Visit of President of China to India

On 17 September 2014, breaking from protocol, Prime Minister Narendra Modi unrolled a grand welcome for Chinese President Xi Jinping in Ahmedabad, setting the stage for their Summit in Delhi, on 18 September.

On his first visit to India a year after he took over as President, the Chinese leader landed in Ahmedabad to be taken around by Mr Modi on a whirlwind business-cum-leisure trip, topped by a lavish Gujarati vegetarian dinner on the picturesque Sabarmati river front.

There was bonhomie between the two leaders even as there were reports of incursions by Chinese army and civilians in Ladakh region, indicative of the tough task ahead of the two sides in resolving the vexed boundary issue.

Both oversaw the signing of MoUs making a Guangzhou and Ahmedabad as sister cities, setting up of industrial parks in Gujarat and an agreement between Guangdong province and the Gujarat government for development of cultural and social ties between the two provinces.

The Chineses President and his wife, Ms Peng Liyuan, also visited the tranquil Sabarmati Ashram, where President Xi also ran the charkha, the spinning wheel Mahatma Gandhi used to popularise Khadi. He was presented with Khadi garlands by the Prime Minister and the Chief Minister og Gujarat on arrival at the Ashram.

A standoff between Indian and Chinese soldiers on the Ladakh plateau overshadowed the Summit meeting in New Delhi, with a $20 billion investment pledge eclipsed by robust comments from Prime Minister Narendra Modi about the dispute.

“I raised our serious concern over repeated incidents along the border,” said a stern Mr Modi, with Mr Xi sitting to his right.

Raising hopes for a new push to resolve their territorial differences, Mr Modi called for an early border settlement with China. The two sides have held 17 rounds of border talks since the early 1990s without making significant progress.

In his comments, President Xi played down the tensions and agreed with Mr Modi that they should work to settle the border question, using language China has used in the past.

“Sometimes there might be certain incidents, but the two sides are fully capable of acting promptly to effectively manage the situation,” said President Xi.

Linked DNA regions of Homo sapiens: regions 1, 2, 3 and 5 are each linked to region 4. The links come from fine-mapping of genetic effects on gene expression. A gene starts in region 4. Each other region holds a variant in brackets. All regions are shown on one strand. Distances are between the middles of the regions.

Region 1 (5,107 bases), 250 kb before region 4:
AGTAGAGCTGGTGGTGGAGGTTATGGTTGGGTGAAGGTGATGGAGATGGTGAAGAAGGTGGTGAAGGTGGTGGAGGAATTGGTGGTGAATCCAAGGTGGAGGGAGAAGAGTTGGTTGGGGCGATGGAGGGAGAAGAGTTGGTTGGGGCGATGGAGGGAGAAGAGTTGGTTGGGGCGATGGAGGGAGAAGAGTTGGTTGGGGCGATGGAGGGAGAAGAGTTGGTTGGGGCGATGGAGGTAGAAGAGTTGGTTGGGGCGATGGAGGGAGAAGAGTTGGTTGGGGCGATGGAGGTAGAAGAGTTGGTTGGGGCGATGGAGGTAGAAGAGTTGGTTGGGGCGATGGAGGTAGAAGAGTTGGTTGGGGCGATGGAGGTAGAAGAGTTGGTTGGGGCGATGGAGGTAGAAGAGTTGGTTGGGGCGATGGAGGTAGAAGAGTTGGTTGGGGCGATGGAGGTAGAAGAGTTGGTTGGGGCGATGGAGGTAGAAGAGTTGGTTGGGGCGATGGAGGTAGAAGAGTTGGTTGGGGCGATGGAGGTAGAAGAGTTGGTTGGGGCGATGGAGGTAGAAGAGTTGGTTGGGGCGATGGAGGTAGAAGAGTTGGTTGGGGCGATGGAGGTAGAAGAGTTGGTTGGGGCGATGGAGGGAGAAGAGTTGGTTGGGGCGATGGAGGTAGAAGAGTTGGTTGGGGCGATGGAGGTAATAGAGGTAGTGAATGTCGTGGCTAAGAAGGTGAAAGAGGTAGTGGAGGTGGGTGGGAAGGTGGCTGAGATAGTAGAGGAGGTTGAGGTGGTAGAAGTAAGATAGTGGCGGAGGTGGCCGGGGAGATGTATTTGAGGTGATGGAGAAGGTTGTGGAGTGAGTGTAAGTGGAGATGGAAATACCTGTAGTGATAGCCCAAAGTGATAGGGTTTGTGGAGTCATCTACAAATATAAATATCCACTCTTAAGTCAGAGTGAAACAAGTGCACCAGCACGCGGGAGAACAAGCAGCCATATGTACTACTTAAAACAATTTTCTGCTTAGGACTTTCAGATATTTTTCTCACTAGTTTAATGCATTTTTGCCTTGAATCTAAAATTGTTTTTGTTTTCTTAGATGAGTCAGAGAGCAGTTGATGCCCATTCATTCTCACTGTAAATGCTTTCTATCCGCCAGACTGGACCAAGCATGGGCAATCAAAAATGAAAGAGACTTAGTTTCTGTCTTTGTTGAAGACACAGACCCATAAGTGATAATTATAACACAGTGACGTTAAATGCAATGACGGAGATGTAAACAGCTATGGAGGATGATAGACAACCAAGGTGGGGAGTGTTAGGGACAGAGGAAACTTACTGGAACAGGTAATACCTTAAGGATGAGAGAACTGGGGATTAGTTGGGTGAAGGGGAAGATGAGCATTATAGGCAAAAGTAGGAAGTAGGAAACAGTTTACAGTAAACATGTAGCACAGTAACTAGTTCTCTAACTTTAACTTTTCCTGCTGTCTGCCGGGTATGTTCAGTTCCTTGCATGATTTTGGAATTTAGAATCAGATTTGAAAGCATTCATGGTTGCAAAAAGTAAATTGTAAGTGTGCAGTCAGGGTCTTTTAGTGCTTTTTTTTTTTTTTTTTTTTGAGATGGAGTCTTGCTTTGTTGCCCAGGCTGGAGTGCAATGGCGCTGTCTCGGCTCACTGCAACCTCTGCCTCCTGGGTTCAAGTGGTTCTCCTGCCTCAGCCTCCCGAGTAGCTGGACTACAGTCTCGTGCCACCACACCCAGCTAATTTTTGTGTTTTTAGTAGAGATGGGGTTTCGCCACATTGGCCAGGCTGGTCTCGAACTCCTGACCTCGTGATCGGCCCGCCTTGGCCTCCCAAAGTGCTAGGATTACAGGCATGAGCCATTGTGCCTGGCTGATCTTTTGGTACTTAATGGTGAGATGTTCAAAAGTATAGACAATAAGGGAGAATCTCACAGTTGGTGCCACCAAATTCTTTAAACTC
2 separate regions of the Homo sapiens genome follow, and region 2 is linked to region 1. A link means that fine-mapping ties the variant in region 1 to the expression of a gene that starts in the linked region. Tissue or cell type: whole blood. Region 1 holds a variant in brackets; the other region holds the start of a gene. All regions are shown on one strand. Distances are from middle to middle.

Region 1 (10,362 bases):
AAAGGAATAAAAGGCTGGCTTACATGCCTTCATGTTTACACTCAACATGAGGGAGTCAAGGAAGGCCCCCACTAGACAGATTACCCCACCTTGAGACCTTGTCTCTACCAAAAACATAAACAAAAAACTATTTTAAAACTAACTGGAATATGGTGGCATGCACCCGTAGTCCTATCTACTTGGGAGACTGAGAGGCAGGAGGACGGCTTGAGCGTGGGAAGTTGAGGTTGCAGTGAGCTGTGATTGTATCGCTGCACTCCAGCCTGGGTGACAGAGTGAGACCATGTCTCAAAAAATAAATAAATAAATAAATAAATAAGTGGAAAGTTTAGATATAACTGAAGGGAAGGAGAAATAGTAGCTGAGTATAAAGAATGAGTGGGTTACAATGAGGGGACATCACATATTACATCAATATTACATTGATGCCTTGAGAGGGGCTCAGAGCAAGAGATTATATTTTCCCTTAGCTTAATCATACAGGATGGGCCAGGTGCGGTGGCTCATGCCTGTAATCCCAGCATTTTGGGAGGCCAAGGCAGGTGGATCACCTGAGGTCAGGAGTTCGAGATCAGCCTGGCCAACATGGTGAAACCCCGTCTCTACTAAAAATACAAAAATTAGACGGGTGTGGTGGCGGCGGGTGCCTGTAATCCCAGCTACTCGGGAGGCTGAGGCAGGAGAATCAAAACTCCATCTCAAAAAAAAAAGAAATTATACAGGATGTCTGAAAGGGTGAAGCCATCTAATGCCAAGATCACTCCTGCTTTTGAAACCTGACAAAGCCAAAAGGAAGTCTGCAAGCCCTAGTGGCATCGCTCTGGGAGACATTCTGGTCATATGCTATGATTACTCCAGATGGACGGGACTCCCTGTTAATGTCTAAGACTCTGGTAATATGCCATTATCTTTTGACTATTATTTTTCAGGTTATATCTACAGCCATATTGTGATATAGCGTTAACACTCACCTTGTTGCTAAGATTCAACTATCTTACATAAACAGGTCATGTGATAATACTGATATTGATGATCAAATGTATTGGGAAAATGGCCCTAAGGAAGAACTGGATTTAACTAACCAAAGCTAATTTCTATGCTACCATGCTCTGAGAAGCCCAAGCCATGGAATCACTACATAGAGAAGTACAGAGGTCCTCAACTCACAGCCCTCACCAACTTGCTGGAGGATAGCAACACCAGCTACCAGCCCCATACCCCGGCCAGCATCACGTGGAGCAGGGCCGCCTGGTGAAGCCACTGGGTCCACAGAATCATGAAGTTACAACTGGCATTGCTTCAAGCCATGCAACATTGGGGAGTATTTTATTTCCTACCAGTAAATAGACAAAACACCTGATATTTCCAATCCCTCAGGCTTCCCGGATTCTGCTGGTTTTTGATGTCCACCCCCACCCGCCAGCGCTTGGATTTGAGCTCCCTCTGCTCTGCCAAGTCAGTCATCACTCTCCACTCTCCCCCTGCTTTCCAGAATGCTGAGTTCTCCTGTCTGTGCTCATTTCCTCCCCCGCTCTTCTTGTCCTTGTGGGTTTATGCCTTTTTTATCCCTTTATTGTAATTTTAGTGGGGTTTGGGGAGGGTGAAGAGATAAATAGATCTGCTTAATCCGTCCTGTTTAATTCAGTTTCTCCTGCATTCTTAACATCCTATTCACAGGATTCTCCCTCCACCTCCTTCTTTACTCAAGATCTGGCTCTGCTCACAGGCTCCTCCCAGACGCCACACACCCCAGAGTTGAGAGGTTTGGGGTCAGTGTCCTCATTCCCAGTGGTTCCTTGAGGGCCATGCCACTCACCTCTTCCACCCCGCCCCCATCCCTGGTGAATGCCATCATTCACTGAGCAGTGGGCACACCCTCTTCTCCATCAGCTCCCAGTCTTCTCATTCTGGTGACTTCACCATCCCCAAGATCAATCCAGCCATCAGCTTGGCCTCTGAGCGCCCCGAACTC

Despite the tension, the two sides were able to agree on investments aimed at significantly upgrading their commercial relationship, with China pledging $20 billion over the next five years for industrial parks and infrastructure including railway technology. That contrasts with just $400 million in Chinese investment in India over the last 14 years.  President Xi also promised more access for India’s pharmaceutical, farming and fuel products to China.

India is keen on Chinese investment to help balance $65 billion in annual trade that is heavily tilted in China’s favour.

A key pact on trade and economic cooperation will provide for USD 20 billion Chinese investment in India over a period of five years. The agreement lays down a medium term roadmap for promoting balanced and sustainable development of economic and trade relations.

Another MoU will facilitate the annual Kailash Manasarovar Yatra by Indian pilgrims through Nathula Pass in Sikkim, in addition to the existing Lipulekh Pass in Uttarakhand. The route through Nathula will augment the capacity and reduce the hardship and journey time enabling many more pilgrims, in particular the elderly, to undertake the Yatra.

China has also agreed to strengthen India’s Railways network and two pacts were inked aiming at increasing speed of trains, studying feasibility of cooperation in high-speed railways and redevelopment of railway stations.

A separate pact on Audio-Visual co-production between the Information and Broadcasting Ministry and China’s State Administration of Press, Publication, Radio, Film and Television was also signed to enable producers from both countries to get an opportunity to pool their creative, artistic, technical, financial and marketing resources to co-produce films.

The two sides also decided to enhance cooperation in matters related to custom administration and inked a pact that will help strengthening cooperation to fight trans-border economic crimes and custom offences through sharing of information. It would also facilitate trade through enhanced customs cooperation.

A pact was inked between Indian Space Research Organisation and China National Space Administration on cooperation in the peaceful use of space, including research and development of scientific experiment, remote sensing and communications satellites.

Another MOU was signed to foster long-term collaboration between various cultural institutions of the two countries. These institutions include museums, archaeological organisations and performing art centres.

Both sides also agreed to carry out cooperation in fields of drug standards, traditional medicine and drug testing. A pact was inked in this regard.

Another agreement was signed to establish Sister City relationship between Mumbai and Shanghai.It will enhance people-to-people exchanges fostering greater mutual understanding.

China has also agreed to participate in the New Delhi World Book Fair 2016 as the Guest of Honour Country.

The “Five year Trade and Economic Development Plan” lays down a medium term roadmap for promoting balanced and sustainable development of economic and trade relations between China and India, on the principle of equality and mutual benefit.

The leaders also agreed to begin talks on cooperating in the nuclear power industry and Mr Xi said China would support India becoming a full member of the Shanghai Cooperation Organisation—a regional security body whose largest members are China and Russia. He also supported India’s aspiration to play a greater role at the United Nations, including on the Security Council.

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